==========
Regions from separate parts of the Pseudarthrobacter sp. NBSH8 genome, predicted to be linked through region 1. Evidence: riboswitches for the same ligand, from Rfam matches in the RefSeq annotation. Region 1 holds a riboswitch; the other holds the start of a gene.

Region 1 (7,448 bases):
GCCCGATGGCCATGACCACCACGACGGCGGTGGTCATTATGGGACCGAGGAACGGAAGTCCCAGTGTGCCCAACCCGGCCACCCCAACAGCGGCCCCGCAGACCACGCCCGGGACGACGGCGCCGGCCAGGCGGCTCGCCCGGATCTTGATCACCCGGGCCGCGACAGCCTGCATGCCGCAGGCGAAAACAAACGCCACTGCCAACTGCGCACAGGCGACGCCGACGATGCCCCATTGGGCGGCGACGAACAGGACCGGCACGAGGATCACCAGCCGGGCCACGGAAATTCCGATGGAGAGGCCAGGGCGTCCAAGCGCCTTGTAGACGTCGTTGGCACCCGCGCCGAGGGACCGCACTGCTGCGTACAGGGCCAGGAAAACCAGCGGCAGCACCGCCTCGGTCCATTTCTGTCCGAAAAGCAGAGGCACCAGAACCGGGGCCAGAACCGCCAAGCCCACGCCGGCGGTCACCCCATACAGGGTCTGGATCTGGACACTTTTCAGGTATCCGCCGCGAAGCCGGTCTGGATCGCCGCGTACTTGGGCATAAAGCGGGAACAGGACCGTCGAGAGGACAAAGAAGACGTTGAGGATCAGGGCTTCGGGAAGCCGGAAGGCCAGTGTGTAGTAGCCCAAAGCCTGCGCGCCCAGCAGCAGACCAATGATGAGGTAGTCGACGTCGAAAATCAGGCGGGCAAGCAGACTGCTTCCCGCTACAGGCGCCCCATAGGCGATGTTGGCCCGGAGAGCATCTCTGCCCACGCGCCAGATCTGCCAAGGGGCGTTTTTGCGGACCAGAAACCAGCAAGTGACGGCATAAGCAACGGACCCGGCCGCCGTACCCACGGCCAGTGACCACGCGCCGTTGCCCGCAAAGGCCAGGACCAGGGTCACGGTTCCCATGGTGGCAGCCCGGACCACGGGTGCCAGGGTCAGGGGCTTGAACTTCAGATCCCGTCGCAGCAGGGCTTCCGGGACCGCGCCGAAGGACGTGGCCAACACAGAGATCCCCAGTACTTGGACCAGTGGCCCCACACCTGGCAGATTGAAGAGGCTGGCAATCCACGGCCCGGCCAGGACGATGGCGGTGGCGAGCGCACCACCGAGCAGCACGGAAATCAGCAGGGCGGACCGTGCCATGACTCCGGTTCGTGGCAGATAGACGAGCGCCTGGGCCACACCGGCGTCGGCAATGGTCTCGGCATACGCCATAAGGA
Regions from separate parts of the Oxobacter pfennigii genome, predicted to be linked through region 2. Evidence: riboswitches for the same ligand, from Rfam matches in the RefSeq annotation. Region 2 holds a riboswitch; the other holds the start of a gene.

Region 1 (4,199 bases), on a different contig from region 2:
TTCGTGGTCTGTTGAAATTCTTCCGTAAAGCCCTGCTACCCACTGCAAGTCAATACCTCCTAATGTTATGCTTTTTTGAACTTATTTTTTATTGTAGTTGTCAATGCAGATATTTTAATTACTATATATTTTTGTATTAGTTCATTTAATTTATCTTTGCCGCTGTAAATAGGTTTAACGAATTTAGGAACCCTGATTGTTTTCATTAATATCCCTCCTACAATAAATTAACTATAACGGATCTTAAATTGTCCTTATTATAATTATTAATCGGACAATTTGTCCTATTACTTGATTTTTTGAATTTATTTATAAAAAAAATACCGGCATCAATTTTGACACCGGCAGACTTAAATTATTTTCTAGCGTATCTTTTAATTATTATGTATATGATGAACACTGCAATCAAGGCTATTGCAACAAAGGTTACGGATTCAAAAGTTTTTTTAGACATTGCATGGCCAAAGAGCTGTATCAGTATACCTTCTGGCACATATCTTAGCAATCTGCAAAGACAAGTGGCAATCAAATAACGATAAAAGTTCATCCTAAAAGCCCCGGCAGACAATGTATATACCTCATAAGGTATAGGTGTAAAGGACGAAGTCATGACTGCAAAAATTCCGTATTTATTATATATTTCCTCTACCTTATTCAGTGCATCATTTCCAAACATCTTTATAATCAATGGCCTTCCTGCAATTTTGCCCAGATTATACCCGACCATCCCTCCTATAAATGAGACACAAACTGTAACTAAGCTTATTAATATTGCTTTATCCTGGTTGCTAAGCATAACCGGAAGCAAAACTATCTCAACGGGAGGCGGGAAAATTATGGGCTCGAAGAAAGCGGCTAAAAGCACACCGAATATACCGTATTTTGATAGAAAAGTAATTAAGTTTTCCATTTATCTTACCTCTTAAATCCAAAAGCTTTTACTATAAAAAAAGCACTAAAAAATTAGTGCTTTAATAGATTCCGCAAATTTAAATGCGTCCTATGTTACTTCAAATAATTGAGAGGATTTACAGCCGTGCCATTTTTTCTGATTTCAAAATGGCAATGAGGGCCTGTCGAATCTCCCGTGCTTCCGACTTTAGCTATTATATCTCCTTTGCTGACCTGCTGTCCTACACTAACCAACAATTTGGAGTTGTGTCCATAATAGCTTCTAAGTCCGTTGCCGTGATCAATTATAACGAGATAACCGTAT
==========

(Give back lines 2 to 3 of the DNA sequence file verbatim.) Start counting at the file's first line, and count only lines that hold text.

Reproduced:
Region 1 (7,448 bases):
GCCCGATGGCCATGACCACCACGACGGCGGTGGTCATTATGGGACCGAGGAACGGAAGTCCCAGTGTGCCCAACCCGGCCACCCCAACAGCGGCCCCGCAGACCACGCCCGGGACGACGGCGCCGGCCAGGCGGCTCGCCCGGATCTTGATCACCCGGGCCGCGACAGCCTGCATGCCGCAGGCGAAAACAAACGCCACTGCCAACTGCGCACAGGCGACGCCGACGATGCCCCATTGGGCGGCGACGAACAGGACCGGCACGAGGATCACCAGCCGGGCCACGGAAATTCCGATGGAGAGGCCAGGGCGTCCAAGCGCCTTGTAGACGTCGTTGGCACCCGCGCCGAGGGACCGCACTGCTGCGTACAGGGCCAGGAAAACCAGCGGCAGCACCGCCTCGGTCCATTTCTGTCCGAAAAGCAGAGGCACCAGAACCGGGGCCAGAACCGCCAAGCCCACGCCGGCGGTCACCCCATACAGGGTCTGGATCTGGACACTTTTCAGGTATCCGCCGCGAAGCCGGTCTGGATCGCCGCGTACTTGGGCATAAAGCGGGAACAGGACCGTCGAGAGGACAAAGAAGACGTTGAGGATCAGGGCTTCGGGAAGCCGGAAGGCCAGTGTGTAGTAGCCCAAAGCCTGCGCGCCCAGCAGCAGACCAATGATGAGGTAGTCGACGTCGAAAATCAGGCGGGCAAGCAGACTGCTTCCCGCTACAGGCGCCCCATAGGCGATGTTGGCCCGGAGAGCATCTCTGCCCACGCGCCAGATCTGCCAAGGGGCGTTTTTGCGGACCAGAAACCAGCAAGTGACGGCATAAGCAACGGACCCGGCCGCCGTACCCACGGCCAGTGACCACGCGCCGTTGCCCGCAAAGGCCAGGACCAGGGTCACGGTTCCCATGGTGGCAGCCCGGACCACGGGTGCCAGGGTCAGGGGCTTGAACTTCAGATCCCGTCGCAGCAGGGCTTCCGGGACCGCGCCGAAGGACGTGGCCAACACAGAGATCCCCAGTACTTGGACCAGTGGCCCCACACCTGGCAGATTGAAGAGGCTGGCAATCCACGGCCCGGCCAGGACGATGGCGGTGGCGAGCGCACCACCGAGCAGCACGGAAATCAGCAGGGCGGACCGTGCCATGACTCCGGTTCGTGGCAGATAGACGAGCGCCTGGGCCACACCGGCGTCGGCAATGGTCTCGGCATACGCCATAAGGA